PennDOT, State Police Participate in National Child Passenger Safety Week
Police, Safety Groups to Offer Safety Seat Checkpoints Statewide
HARRISBURG, PA--Sept. 12, 2013: State Police and PennDOT are encouraging motorists to participate in free child passenger safety seat checkups throughout Pennsylvania as the agencies mark National Child Passenger Safety Week, Sept. 15 – 21.
In addition, Saturday, Sept. 21, 2013, has been designated as "National Seat Check Saturday."
"I urge all parents and caregivers to get their seats checked, because using the right seat in the right position is so important to children's safety," PennDOT Secretary Barry J. Schoch said. "Anyone who transports children has the responsibility to make sure they're legally and correctly secured – that's why we work with police and safety partners to make child safety resources available year-round."
PennDOT funds resources such as training and educational materials for 145 fitting stations across Pennsylvania, at which more than 5,000 car seats were checked last year. The checkups are designed to teach drivers the proper installation and use of child safety seats.
"Our first priority must be to protect the safety of our most precious cargo every time we get behind the wheel," Pennsylvania State Police Lieutenant Colonel George L. Bivens said. "Traffic crashes are among the leading causes of death in Pennsylvania, and educating the public about the proper use of child safety seats plays an important role in saving lives."
Each of the department's troops will conduct at least one safety seat check during the week, Bivens said. The seat checks are designed to teach drivers the proper installation and use of child safety seats.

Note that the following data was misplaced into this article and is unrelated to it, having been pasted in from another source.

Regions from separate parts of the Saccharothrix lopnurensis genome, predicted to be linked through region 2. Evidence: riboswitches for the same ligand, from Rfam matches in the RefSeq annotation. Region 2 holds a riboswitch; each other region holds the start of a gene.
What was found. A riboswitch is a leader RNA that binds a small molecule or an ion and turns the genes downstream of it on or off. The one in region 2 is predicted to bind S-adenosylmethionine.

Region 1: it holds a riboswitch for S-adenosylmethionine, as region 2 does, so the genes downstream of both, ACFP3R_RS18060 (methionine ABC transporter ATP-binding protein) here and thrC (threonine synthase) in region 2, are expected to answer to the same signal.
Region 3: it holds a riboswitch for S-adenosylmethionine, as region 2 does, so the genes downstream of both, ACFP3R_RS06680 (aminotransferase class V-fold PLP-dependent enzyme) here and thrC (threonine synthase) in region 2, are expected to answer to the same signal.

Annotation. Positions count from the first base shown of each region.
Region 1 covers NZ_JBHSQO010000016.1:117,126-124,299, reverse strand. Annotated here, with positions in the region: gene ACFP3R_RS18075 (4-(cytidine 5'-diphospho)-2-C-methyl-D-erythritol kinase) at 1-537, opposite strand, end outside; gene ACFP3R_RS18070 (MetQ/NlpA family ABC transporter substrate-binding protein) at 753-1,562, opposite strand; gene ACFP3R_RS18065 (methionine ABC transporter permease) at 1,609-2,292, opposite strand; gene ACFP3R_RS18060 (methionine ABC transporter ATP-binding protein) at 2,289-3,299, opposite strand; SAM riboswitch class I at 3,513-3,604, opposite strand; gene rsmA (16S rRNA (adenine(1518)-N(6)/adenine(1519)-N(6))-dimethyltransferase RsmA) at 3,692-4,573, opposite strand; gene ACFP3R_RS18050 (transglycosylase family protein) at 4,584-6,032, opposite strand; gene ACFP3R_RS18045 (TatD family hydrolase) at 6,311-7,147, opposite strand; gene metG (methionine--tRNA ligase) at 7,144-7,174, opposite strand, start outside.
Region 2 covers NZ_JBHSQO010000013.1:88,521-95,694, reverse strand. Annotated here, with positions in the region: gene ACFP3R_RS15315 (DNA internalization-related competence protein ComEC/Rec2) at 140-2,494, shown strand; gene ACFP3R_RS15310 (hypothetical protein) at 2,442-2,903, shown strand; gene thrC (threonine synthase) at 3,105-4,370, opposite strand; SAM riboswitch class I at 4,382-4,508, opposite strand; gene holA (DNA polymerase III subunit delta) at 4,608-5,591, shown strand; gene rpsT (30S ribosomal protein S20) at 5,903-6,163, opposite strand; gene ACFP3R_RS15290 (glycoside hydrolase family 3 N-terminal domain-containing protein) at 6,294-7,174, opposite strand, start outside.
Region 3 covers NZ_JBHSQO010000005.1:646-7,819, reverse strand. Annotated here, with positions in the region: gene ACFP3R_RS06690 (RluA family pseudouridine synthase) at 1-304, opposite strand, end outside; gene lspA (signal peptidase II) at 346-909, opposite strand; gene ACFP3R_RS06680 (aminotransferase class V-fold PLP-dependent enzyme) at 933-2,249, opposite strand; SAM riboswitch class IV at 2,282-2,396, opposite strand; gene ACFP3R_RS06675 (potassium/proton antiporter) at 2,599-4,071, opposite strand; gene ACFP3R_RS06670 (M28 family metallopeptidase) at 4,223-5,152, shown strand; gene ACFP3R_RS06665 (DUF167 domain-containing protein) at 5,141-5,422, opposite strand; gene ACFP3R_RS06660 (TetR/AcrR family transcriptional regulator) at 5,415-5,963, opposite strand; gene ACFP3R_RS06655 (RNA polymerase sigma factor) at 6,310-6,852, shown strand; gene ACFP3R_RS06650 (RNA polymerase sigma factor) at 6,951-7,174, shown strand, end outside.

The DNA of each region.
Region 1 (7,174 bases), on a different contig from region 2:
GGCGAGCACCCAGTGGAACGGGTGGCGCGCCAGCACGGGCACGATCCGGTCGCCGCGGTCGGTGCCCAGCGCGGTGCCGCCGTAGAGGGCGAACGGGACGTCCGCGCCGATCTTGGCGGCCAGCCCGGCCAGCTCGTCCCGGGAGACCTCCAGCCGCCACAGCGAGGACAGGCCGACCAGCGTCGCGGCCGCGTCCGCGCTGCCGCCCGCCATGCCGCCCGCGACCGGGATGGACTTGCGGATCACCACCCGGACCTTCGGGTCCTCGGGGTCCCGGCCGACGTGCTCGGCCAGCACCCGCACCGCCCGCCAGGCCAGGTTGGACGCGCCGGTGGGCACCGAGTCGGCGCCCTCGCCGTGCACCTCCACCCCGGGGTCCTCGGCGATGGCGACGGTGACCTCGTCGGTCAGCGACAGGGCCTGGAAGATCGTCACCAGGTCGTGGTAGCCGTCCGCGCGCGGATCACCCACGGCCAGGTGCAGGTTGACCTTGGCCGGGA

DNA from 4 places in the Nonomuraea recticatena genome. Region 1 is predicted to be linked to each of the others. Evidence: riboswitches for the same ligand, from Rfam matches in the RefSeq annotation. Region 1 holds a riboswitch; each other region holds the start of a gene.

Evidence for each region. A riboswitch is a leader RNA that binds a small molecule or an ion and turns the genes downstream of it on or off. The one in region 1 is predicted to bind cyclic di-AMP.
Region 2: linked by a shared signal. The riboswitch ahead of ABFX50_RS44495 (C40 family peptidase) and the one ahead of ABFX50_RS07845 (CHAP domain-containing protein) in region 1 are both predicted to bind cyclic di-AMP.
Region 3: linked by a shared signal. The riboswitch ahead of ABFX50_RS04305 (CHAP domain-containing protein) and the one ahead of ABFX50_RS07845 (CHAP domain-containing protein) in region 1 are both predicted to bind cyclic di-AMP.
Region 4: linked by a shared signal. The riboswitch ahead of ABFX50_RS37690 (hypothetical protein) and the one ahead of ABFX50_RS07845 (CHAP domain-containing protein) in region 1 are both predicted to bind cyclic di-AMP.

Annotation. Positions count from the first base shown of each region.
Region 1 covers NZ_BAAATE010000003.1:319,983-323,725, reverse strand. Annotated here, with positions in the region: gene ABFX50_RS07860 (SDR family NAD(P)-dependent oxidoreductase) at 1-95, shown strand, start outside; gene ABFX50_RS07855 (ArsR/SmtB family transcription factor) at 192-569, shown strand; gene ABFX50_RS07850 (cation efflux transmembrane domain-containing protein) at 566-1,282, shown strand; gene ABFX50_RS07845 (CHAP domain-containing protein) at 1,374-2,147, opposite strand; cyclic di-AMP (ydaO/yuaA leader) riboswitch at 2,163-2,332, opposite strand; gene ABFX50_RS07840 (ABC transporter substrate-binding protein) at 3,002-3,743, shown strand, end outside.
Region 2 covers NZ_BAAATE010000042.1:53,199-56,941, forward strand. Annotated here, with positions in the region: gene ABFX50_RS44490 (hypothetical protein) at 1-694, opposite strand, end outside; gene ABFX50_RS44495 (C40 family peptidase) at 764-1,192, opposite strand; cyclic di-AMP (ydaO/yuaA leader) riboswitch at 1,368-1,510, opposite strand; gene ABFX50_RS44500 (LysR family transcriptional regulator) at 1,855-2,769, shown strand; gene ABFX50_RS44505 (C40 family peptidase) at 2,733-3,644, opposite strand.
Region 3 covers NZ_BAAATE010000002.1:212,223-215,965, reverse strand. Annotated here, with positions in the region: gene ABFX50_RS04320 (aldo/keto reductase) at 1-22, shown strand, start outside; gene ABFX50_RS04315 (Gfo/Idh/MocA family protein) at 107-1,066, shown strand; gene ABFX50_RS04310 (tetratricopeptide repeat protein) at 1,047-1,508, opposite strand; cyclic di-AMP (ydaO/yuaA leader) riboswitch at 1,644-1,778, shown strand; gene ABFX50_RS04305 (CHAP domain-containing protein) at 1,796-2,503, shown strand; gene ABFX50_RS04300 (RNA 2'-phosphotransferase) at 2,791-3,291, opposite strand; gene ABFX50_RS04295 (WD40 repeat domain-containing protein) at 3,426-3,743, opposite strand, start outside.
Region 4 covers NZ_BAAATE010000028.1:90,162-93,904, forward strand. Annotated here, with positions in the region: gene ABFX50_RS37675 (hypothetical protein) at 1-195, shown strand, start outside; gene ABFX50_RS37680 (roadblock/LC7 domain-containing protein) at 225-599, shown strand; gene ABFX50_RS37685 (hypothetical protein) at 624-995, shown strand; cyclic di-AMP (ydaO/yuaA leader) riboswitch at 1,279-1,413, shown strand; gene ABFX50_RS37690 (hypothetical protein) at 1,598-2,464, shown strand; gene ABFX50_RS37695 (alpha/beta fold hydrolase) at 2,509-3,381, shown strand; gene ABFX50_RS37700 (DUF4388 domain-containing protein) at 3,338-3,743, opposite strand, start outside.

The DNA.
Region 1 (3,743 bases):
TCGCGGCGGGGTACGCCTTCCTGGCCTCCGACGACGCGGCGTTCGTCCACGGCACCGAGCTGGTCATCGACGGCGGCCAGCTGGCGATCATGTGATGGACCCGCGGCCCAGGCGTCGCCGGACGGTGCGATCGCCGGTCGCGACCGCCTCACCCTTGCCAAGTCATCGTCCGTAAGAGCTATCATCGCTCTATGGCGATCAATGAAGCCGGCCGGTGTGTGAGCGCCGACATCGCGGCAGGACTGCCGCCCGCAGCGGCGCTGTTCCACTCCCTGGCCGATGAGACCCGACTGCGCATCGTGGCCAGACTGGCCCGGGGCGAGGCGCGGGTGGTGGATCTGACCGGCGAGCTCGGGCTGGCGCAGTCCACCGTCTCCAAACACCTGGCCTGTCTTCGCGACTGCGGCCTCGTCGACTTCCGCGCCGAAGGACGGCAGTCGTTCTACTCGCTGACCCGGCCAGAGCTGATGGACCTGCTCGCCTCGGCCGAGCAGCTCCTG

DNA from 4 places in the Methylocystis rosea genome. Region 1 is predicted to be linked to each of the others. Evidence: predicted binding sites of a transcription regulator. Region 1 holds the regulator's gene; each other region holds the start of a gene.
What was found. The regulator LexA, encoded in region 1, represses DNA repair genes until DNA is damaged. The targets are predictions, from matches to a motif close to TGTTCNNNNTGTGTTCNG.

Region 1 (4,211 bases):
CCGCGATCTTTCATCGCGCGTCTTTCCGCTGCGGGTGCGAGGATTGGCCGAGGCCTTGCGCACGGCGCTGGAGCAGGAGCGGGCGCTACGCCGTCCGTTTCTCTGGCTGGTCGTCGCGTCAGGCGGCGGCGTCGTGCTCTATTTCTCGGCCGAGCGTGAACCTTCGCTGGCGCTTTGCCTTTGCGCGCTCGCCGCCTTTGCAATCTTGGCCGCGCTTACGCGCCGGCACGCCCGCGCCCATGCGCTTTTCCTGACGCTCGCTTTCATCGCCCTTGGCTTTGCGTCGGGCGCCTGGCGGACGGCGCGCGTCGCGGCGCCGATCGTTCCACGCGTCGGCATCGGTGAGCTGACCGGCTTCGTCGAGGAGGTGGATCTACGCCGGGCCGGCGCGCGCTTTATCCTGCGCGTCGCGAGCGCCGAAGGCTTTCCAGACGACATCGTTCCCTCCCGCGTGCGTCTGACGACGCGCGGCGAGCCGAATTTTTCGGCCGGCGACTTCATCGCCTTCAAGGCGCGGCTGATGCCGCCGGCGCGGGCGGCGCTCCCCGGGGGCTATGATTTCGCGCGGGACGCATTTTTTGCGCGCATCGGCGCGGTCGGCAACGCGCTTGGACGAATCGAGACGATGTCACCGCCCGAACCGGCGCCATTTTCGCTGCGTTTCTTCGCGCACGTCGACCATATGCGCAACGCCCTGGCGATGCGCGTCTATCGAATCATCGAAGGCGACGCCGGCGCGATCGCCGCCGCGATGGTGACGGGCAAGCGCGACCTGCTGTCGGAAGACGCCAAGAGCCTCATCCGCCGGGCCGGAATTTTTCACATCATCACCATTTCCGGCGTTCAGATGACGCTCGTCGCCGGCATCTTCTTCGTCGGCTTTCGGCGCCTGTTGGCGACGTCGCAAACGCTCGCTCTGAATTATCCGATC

"Child safety seats will save lives, but only when they are installed and used properly," Bivens said.
Pennsylvania law requires that children under the age of 4 ride in a federally approved car seat that is appropriate for the child's age, height and weight. Children between the ages of 4 and 8 must use a booster seat if they are no longer in a car seat.
The state's seat belt law mandates that children ages 8 to 17 must use a seat belt, and violating this law is a primary offense. It is a secondary offense for drivers and front seat passengers age 18 and older to travel unbuckled.
Because of the potential dangers associated with air bag deployment, children ages 12 and under should always ride in a vehicle's back seat.
The State Police Bureau of Patrol also offered the following tips:
Read and follow the car seat and vehicle manufacturers' instructions; Use the car's seat belt to anchor the seat to the car unless you are using a child safety seat with the LATCH system; Fill out and return the registration card for your seat so you'll know if it is recalled because of a problem; Make sure the seat's harness fits snugly; and Use a tether strap if the seat requires it.